I would forget about Turing Complete EVM development for now. Projects that need this functionality will naturally gravitate to Ethereum. It would be nice for Counterparty to have this functionality eventually but should not be the focus in the near term.
A simple Counterparty-specific VM would be great, as it would provide a unique benefit to using Counterparty. There are many developers who would like to develop simple decentralized applications but learning Solidity and the nuances of Ethereum are a hindrance. This is a big project though. Are there enough people and resources available to make this work in a reasonable amount of time? There will be no benefit if a few people volunteering their time make a buggy mediocre VM that no one uses. This option should be explored if a team of top notch developers could work on it full time. If the resources aren’t available it should be shelved for a later date.
Hard coded features should be the main focus. The project could gain traction quickly if the right features are available and simple to use. Counterparty’s simplicity should be its strength.
I think a lottery would attract a lot of interest. The auction idea is interesting as well; instead of a limit order to sell a token maybe you could have the option to send an order to DEX that accepts the highest offer price submitted during some number of blocks.
An updated roadmap would be helpful and informative.
Finally a lot could be done if a simple contract or application could receive and own BTC, XCP and other tokens, enter orders on DEX, and distribute token assets according to certain criteria like a timed interval, block number, or a request from a specific address. This functionality would cover escrow agreements and collateral based lending, two very important functions with widespread use cases.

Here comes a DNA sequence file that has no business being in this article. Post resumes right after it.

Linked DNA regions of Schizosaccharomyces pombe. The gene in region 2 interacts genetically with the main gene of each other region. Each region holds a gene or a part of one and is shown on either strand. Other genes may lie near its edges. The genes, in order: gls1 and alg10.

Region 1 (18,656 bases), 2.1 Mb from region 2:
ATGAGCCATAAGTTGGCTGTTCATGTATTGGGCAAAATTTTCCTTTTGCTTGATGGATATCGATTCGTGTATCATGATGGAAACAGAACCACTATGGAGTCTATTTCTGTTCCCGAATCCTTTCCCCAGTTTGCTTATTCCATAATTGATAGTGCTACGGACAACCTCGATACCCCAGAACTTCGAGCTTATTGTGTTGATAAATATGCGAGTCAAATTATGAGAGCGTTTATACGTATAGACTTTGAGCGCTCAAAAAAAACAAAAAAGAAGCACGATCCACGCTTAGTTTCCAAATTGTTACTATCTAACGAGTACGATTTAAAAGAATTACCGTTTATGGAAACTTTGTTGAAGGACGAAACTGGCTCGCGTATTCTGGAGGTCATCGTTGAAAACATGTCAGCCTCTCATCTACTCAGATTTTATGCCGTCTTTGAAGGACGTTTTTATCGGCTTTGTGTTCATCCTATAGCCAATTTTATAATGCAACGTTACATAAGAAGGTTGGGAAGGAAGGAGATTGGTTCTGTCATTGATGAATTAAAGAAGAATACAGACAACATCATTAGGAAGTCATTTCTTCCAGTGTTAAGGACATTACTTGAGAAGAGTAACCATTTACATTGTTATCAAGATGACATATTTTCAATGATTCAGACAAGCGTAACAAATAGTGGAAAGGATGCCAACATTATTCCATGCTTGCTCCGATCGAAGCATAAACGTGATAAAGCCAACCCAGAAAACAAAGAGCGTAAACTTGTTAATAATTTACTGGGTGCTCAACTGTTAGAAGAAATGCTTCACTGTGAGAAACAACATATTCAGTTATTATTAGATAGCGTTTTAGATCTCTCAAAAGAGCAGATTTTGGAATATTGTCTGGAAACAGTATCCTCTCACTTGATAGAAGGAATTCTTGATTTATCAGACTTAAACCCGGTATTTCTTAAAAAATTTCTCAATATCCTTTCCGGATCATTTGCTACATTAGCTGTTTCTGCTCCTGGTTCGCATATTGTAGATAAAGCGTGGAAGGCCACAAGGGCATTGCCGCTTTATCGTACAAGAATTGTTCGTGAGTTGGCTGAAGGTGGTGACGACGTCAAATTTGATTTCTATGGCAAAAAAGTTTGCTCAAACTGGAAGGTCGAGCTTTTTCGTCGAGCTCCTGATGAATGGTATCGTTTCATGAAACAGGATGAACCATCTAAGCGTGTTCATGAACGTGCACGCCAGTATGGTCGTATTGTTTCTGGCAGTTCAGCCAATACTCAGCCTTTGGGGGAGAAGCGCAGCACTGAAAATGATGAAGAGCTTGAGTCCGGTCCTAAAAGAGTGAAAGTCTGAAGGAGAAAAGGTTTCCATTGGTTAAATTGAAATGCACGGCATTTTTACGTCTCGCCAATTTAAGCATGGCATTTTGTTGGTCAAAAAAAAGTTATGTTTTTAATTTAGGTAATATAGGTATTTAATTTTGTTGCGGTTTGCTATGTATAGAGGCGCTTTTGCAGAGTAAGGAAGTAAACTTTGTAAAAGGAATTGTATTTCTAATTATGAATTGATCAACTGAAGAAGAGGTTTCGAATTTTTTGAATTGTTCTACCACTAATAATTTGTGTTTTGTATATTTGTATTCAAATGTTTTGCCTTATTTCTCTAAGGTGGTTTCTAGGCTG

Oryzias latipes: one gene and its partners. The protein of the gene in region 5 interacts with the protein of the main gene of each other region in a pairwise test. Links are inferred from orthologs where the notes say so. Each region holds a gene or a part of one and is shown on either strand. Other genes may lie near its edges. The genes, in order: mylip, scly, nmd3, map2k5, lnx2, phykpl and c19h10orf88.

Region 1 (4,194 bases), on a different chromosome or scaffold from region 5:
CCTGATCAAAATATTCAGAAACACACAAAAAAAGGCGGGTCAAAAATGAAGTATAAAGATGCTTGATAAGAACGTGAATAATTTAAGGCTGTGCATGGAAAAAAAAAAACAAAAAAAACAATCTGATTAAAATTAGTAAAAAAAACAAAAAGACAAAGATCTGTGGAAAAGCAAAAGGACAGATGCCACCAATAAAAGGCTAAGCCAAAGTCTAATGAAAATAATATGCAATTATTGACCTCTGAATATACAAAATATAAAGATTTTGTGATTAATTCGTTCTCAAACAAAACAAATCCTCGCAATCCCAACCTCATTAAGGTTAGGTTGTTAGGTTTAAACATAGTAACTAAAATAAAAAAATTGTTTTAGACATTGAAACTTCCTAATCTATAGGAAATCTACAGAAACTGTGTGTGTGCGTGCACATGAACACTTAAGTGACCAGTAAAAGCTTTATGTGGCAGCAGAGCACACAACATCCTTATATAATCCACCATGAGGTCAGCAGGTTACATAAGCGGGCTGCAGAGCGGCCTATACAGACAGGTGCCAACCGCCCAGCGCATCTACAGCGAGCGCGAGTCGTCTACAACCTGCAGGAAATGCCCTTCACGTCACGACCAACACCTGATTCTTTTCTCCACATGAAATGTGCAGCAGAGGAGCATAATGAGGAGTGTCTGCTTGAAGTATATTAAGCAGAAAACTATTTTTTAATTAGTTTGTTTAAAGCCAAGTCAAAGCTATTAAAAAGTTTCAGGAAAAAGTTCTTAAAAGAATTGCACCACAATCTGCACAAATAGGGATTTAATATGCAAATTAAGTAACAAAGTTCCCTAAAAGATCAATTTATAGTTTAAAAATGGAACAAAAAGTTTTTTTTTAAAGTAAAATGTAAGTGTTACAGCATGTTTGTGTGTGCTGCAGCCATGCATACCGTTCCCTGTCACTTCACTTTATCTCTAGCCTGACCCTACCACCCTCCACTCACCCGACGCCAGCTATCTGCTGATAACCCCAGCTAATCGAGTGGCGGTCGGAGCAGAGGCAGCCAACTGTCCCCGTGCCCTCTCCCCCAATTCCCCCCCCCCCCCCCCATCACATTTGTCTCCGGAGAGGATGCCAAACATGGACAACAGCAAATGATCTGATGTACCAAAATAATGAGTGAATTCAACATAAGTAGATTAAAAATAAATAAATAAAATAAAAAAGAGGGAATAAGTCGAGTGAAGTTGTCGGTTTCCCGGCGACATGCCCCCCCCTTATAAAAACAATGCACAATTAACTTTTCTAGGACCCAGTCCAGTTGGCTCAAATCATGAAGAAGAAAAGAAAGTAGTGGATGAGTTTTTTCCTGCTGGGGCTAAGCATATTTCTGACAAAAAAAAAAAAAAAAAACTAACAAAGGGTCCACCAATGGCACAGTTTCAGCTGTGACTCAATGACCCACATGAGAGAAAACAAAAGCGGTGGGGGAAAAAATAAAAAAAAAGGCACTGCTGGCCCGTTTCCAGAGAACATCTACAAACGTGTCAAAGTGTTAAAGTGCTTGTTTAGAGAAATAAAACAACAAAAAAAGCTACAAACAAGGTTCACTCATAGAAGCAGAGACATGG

Good. I’ve heard others say the same, so this should likely be the focus.
Cool. What do you think of my lottery suggestion? Auction, too, is a very good idea. Tokens with very low trade volume would really benefit from this. Like if I own an ultra rare Pepe and I have no idea what it’s value is, I can put it out for auction. I guess this would be separate from the DEX, and the parameters could be as following:
Asset to auction off
Lot_size (amount of tokens to auction off (special case 0 would be the token issuance ownership))
Currency (the asset to get in return, e.g. XCP or PEPECASH)
Currency_amount (the minimum bid)
Bit_increment (the required increase in bid)
Wait (number of blocks to wait for higher bid)
Expire (number of blocks the auction is active)
Cancel_fee (if currency is BTC and payment is not made, charge this XCP fee)
BTC_pay_deadline (if currency is BTC, allow this many blocks to make payment)
Ideally all these parameters should fit within an 80 byte op_return, which I think they will do.
BTC is a special case. The protocol cannot escrow or send BTC. Therefore there must be some sort of logic; if you send X BTC to address Y before block Z then you get asset in return.
Having a lottery might attract some interest to Counterparty but it’s also a tricky subject. The way the CIP is laid out makes a lottery happen automatically as a function of the protocol. This could be taken to imply that Counterparty is sponsoring a lottery.
If users could use Counterparty functions to create their own lottery using the protocol I think this would be a good solution. A function could be made available similar to what is outlined in the CIP but require a user to initiate it and specify the details like number of participants, bet size, number of blocks, ect.